“Nudges” are small changes designed to have a big impact on individual behavior. Richard H. Thaler, a behavioral economist won this year’s Nobel Prize for his work on the idea.
Automatically enrolling employees in retirement programs, for example, instead of asking them to opt in, leads to more savings. Nudges have been adopted to make all sorts of public policies more effective, from increasing car registration to getting kids to choose healthy school lunches.
Impact investors have taken note. The Gates Foundation has “nudged” biotechnology startups to tackle neglected diseases in the developing world.
Don’t ask investors to “opt in” to environmental, social and governance reporting, Matthew Weatherley-White, a managing director at Caprock Group, suggested at SOCAP last year. Instead, they should have to opt out. “If we made ESG the opt-out setting, the system would change fundamentally and irrevocably,” he said.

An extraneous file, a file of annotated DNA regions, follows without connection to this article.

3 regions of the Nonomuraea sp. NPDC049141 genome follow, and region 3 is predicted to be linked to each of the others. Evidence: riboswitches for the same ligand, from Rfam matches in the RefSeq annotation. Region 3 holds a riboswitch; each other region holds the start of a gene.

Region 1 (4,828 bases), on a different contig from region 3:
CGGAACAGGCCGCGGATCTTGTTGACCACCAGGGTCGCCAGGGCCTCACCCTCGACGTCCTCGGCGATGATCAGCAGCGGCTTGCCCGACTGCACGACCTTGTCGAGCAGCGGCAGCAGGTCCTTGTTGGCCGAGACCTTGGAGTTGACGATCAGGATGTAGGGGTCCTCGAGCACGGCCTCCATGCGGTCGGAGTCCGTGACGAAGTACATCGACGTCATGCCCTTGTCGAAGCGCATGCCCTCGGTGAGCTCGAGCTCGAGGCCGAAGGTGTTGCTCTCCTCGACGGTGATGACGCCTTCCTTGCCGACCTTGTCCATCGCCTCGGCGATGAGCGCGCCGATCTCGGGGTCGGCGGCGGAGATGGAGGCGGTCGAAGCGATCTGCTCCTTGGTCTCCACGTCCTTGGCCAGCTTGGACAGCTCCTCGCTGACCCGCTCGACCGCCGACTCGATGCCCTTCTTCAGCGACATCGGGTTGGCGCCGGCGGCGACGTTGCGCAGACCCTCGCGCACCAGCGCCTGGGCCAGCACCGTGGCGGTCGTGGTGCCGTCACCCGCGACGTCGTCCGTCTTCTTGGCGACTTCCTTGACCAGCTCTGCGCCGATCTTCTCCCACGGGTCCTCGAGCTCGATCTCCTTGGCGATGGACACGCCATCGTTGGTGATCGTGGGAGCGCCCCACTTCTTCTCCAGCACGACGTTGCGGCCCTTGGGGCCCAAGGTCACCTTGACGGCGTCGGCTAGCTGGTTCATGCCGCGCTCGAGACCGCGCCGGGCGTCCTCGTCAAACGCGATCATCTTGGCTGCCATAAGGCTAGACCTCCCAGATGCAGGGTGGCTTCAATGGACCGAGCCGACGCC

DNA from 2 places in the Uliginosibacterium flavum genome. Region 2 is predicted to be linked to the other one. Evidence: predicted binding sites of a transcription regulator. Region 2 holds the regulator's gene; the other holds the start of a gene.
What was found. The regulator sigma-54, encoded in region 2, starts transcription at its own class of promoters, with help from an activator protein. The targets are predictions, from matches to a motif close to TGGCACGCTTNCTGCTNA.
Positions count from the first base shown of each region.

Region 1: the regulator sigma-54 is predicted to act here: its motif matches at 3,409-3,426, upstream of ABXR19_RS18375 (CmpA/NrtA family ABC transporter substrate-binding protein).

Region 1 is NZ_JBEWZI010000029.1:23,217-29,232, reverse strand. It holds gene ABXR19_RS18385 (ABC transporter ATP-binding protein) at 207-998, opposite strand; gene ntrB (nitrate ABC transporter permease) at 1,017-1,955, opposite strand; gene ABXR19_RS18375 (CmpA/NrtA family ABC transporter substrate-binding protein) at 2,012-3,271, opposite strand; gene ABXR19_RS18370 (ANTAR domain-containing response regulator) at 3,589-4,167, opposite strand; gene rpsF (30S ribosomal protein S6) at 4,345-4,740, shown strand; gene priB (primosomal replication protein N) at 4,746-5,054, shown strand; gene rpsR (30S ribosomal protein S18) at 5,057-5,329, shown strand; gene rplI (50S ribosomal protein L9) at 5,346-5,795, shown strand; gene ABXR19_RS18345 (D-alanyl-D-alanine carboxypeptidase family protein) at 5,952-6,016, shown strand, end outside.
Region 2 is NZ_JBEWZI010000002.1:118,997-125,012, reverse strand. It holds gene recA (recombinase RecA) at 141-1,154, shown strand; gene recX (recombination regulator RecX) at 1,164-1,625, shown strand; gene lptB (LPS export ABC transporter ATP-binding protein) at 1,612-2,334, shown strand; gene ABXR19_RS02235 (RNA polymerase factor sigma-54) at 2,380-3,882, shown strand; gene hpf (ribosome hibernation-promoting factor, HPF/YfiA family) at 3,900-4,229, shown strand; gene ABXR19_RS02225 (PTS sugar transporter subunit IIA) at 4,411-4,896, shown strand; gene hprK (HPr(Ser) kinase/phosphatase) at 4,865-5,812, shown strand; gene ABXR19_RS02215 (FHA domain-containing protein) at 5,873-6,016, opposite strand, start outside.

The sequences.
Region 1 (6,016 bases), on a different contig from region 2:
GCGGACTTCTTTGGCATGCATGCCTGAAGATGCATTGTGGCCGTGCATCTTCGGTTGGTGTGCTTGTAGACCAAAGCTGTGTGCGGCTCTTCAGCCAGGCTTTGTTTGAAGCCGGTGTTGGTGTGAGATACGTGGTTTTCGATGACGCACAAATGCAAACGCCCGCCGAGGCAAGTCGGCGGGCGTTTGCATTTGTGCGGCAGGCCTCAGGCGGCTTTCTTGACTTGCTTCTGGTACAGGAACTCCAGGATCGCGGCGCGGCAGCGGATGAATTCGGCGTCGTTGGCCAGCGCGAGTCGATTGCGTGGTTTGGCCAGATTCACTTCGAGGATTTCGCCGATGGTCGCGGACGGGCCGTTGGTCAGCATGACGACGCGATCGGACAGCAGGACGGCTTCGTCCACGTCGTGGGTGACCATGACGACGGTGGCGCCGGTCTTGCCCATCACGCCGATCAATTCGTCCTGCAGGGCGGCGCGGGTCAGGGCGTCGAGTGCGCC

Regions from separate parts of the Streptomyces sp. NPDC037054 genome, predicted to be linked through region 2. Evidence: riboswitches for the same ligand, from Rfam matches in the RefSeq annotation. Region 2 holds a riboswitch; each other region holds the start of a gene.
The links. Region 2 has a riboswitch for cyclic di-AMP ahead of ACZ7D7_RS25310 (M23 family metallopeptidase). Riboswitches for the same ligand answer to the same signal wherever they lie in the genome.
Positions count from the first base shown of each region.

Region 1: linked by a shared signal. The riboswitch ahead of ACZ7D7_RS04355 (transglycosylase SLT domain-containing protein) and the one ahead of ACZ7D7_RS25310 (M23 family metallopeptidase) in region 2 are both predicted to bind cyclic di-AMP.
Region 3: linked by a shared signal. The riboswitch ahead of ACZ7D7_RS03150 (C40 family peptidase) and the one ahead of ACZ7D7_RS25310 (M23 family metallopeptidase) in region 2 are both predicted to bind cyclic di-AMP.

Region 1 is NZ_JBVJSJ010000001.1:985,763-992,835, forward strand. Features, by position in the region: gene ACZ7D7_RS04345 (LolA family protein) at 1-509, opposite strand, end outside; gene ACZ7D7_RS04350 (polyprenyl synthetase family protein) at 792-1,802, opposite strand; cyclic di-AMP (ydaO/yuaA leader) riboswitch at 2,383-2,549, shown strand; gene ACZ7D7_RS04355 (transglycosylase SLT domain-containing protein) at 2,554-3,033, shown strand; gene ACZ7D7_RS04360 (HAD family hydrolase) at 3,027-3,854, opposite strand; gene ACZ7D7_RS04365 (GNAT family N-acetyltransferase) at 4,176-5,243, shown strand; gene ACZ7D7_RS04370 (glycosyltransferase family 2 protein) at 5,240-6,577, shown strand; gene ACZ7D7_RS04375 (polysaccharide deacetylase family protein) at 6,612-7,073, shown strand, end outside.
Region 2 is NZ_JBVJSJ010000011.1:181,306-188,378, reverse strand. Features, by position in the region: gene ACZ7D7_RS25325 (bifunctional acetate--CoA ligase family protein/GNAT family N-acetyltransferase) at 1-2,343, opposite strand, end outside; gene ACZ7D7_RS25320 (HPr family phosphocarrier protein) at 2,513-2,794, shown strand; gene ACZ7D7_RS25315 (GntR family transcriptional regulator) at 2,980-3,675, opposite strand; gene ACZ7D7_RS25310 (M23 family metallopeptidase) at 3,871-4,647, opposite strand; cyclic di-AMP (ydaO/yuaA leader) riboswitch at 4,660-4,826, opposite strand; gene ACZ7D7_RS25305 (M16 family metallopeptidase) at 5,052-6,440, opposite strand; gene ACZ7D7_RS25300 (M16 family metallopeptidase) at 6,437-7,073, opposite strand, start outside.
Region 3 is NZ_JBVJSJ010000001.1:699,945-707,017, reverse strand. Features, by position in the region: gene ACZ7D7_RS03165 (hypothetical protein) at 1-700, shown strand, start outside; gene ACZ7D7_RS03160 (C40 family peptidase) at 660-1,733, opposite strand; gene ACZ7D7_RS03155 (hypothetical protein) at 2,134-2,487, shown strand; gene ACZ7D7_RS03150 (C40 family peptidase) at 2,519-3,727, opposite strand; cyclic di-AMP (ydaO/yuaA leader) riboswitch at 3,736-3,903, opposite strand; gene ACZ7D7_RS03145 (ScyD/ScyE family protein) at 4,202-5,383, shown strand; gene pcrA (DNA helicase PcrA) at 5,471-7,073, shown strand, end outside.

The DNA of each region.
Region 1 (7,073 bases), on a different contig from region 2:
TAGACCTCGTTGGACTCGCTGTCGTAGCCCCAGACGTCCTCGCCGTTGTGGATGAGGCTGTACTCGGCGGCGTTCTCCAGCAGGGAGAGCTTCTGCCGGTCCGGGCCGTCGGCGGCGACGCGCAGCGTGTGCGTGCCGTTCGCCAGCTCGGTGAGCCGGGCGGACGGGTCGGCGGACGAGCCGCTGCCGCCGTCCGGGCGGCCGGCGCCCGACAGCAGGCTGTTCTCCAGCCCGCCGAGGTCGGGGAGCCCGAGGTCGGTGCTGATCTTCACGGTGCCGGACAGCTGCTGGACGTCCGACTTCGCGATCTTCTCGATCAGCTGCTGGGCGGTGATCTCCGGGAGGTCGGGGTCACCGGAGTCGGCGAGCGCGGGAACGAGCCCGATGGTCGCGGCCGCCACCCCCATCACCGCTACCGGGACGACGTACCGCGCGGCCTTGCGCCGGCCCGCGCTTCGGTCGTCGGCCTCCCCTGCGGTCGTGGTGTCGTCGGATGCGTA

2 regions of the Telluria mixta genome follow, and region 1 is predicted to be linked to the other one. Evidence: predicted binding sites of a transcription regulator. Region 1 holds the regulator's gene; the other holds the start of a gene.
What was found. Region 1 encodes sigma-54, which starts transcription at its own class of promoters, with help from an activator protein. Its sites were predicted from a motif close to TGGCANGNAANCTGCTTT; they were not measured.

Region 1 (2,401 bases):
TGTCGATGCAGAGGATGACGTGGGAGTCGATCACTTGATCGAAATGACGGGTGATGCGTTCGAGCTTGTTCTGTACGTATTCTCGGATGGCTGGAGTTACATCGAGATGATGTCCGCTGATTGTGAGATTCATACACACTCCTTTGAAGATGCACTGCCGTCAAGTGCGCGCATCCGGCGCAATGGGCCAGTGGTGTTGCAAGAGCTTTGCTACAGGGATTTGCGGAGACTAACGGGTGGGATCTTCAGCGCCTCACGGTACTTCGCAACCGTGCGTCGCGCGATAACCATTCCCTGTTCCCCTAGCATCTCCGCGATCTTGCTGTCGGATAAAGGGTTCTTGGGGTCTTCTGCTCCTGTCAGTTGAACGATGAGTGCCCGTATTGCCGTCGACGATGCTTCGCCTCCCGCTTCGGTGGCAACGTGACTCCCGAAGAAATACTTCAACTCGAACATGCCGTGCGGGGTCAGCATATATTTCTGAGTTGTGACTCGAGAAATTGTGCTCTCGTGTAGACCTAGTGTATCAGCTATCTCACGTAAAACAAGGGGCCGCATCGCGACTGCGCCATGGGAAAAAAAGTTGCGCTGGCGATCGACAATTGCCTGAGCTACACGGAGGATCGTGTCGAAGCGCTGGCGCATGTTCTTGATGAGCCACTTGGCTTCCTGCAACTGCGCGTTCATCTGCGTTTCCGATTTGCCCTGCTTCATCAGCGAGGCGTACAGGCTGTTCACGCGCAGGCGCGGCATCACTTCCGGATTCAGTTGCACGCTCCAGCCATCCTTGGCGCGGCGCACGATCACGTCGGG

Nobel-winner Thaler has three principles for the use of nudges:
1) Nudging should be transparent and never misleading;
2) It should be as easy as possible to opt out of the nudge; and
3) There should be good reason to believe that the behavior being encouraged will improve the welfare of those being nudged.